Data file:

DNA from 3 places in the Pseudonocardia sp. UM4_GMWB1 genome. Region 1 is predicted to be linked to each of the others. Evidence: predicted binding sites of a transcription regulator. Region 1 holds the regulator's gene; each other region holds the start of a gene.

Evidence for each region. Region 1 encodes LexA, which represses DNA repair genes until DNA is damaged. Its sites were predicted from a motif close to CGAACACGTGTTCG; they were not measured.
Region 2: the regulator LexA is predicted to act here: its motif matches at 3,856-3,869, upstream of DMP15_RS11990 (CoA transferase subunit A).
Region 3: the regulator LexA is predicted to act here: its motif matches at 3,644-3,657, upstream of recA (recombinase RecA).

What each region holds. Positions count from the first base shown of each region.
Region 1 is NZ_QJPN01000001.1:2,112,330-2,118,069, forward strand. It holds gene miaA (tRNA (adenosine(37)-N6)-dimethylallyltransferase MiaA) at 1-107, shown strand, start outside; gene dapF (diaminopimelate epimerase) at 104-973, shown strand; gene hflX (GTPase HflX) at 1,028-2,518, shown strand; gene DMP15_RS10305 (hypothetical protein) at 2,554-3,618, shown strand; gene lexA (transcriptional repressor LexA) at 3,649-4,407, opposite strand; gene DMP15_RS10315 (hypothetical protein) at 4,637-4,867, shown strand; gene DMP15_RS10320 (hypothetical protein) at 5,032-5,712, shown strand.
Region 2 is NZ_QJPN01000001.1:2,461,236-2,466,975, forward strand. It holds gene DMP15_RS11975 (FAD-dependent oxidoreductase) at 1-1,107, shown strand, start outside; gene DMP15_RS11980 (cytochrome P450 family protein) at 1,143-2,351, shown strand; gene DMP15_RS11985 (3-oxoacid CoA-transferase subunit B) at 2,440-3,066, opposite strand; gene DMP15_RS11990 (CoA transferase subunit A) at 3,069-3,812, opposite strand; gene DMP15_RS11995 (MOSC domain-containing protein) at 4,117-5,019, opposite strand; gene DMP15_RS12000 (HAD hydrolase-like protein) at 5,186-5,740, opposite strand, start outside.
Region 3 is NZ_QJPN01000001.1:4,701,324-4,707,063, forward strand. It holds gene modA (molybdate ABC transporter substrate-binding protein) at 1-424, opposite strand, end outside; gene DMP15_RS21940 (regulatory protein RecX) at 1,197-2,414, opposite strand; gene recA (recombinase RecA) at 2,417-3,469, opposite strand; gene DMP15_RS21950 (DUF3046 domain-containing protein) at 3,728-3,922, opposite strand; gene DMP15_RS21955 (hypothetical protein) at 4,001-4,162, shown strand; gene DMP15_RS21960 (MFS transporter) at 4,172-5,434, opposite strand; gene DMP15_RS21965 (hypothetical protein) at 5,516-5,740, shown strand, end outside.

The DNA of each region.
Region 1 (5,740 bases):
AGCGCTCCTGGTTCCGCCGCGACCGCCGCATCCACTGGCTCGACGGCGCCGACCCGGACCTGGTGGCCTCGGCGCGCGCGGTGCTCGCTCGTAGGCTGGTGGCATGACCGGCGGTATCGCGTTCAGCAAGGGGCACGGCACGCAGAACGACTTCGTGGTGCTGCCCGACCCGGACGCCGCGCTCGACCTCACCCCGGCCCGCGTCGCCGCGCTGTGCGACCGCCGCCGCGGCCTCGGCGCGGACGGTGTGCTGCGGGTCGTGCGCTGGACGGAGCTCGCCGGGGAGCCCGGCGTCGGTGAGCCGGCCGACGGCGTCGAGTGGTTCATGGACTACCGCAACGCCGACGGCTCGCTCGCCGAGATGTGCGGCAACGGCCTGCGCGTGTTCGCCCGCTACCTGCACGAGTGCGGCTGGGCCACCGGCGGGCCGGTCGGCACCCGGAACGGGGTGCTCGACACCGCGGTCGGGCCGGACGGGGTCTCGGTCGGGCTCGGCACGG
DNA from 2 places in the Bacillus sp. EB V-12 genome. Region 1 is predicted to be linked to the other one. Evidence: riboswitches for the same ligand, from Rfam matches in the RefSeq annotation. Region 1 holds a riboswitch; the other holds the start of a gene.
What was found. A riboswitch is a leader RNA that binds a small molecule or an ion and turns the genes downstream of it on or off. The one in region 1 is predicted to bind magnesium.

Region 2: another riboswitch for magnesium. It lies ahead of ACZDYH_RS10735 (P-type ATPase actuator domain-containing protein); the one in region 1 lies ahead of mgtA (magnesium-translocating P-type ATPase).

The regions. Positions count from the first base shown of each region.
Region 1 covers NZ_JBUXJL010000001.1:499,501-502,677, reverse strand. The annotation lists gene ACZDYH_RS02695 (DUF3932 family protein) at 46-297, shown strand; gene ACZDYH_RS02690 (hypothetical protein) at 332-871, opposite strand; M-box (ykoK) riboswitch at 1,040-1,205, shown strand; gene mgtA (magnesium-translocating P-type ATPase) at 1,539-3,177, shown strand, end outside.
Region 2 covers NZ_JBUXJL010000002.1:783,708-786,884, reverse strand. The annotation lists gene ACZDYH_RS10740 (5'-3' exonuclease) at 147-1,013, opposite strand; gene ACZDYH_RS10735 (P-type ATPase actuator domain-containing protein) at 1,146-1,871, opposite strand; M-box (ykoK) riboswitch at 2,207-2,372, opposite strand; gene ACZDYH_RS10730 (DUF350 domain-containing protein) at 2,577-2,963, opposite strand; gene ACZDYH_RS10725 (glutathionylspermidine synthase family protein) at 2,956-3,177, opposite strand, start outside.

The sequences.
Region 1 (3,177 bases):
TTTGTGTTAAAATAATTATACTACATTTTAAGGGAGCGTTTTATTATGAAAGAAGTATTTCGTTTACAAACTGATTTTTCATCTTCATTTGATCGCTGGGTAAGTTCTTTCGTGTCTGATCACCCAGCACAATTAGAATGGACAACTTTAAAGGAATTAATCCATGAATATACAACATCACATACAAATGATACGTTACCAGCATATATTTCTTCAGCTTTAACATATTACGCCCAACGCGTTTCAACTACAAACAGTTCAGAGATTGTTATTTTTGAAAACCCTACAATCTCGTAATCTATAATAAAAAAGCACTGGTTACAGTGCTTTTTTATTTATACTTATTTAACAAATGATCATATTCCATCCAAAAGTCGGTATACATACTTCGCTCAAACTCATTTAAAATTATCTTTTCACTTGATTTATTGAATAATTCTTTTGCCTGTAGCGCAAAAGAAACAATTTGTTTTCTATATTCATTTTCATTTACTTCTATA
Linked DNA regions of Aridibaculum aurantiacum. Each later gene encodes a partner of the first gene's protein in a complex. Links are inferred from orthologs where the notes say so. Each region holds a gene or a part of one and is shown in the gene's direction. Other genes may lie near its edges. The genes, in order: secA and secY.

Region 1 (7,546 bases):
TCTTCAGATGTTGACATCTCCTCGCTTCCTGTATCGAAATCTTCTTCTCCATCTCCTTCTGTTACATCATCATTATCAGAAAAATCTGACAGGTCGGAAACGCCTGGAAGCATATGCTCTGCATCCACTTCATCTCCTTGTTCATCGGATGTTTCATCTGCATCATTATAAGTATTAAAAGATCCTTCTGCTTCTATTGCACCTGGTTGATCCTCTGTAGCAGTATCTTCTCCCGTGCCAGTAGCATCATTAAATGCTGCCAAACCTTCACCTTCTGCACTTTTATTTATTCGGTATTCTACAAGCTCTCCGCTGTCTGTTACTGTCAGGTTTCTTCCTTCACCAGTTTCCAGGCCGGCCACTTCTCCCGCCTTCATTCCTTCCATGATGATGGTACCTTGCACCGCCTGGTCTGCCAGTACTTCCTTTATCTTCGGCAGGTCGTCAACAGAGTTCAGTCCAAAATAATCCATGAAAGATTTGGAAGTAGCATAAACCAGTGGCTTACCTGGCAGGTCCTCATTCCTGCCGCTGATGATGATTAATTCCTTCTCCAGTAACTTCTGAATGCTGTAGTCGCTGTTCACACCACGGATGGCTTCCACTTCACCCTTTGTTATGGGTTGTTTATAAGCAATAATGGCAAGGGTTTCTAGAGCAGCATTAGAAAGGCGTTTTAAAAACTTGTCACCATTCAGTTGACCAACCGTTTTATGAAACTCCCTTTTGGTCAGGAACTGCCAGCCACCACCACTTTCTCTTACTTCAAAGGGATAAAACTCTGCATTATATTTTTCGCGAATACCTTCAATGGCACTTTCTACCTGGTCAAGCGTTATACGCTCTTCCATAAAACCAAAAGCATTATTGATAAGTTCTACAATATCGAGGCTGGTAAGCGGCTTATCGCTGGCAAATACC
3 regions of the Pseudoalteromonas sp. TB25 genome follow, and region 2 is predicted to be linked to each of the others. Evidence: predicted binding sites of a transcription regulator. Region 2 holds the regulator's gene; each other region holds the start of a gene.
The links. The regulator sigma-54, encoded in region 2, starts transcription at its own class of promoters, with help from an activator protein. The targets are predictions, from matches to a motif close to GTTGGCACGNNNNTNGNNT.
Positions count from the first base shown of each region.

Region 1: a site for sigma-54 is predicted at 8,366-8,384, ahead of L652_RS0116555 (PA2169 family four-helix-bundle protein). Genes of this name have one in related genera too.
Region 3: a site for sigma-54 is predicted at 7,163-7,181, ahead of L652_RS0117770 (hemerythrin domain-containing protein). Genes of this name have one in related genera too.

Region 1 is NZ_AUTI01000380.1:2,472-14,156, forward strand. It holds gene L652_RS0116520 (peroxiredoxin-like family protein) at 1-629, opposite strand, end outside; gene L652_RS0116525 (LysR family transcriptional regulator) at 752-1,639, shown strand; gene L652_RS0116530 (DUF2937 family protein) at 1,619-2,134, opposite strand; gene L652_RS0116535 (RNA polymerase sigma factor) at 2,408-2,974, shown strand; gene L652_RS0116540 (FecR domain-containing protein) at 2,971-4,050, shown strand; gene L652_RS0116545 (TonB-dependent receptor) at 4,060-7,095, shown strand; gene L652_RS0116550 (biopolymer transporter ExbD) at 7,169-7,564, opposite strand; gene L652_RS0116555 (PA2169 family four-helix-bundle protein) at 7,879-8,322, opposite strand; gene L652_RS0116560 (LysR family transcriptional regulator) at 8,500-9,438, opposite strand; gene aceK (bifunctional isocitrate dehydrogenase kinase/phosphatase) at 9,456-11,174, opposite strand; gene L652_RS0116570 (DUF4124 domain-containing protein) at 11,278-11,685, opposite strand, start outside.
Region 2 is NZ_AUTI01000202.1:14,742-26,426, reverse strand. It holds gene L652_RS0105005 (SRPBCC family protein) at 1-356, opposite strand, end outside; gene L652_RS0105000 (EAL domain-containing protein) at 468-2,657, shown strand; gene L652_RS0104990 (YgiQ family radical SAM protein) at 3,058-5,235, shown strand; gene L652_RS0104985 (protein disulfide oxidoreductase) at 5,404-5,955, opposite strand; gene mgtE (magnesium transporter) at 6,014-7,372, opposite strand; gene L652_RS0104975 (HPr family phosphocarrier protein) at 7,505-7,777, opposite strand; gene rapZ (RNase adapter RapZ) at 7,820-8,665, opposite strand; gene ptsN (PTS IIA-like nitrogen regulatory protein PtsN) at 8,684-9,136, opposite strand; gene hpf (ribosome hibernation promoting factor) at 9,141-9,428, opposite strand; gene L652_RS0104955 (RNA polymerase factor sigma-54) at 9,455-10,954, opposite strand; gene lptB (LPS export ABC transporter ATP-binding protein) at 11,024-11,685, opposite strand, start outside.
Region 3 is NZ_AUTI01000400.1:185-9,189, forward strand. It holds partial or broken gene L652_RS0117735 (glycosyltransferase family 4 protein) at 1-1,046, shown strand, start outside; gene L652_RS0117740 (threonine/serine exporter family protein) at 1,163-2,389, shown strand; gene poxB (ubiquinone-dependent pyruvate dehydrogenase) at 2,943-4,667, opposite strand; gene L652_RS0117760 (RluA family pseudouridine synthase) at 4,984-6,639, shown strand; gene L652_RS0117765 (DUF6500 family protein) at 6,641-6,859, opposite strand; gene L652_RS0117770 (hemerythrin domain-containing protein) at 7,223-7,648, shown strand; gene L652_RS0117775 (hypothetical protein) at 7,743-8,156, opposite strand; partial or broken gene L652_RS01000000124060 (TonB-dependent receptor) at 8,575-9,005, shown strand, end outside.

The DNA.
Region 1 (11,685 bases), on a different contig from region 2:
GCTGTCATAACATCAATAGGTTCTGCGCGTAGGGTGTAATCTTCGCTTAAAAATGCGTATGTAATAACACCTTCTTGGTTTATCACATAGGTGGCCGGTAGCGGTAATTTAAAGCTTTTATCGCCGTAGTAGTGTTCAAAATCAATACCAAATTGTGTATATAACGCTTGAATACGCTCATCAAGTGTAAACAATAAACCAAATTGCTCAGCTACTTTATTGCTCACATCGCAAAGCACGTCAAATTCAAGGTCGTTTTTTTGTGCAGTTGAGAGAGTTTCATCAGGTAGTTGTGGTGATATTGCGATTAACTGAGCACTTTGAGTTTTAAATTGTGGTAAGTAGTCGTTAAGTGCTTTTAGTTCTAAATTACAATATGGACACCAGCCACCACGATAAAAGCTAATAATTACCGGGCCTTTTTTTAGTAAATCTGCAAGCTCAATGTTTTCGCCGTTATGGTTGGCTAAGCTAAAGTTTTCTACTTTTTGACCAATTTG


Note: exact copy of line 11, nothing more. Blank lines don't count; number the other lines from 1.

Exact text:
AGCGCTCCTGGTTCCGCCGCGACCGCCGCATCCACTGGCTCGACGGCGCCGACCCGGACCTGGTGGCCTCGGCGCGCGCGGTGCTCGCTCGTAGGCTGGTGGCATGACCGGCGGTATCGCGTTCAGCAAGGGGCACGGCACGCAGAACGACTTCGTGGTGCTGCCCGACCCGGACGCCGCGCTCGACCTCACCCCGGCCCGCGTCGCCGCGCTGTGCGACCGCCGCCGCGGCCTCGGCGCGGACGGTGTGCTGCGGGTCGTGCGCTGGACGGAGCTCGCCGGGGAGCCCGGCGTCGGTGAGCCGGCCGACGGCGTCGAGTGGTTCATGGACTACCGCAACGCCGACGGCTCGCTCGCCGAGATGTGCGGCAACGGCCTGCGCGTGTTCGCCCGCTACCTGCACGAGTGCGGCTGGGCCACCGGCGGGCCGGTCGGCACCCGGAACGGGGTGCTCGACACCGCGGTCGGGCCGGACGGGGTCTCGGTCGGGCTCGGCACGG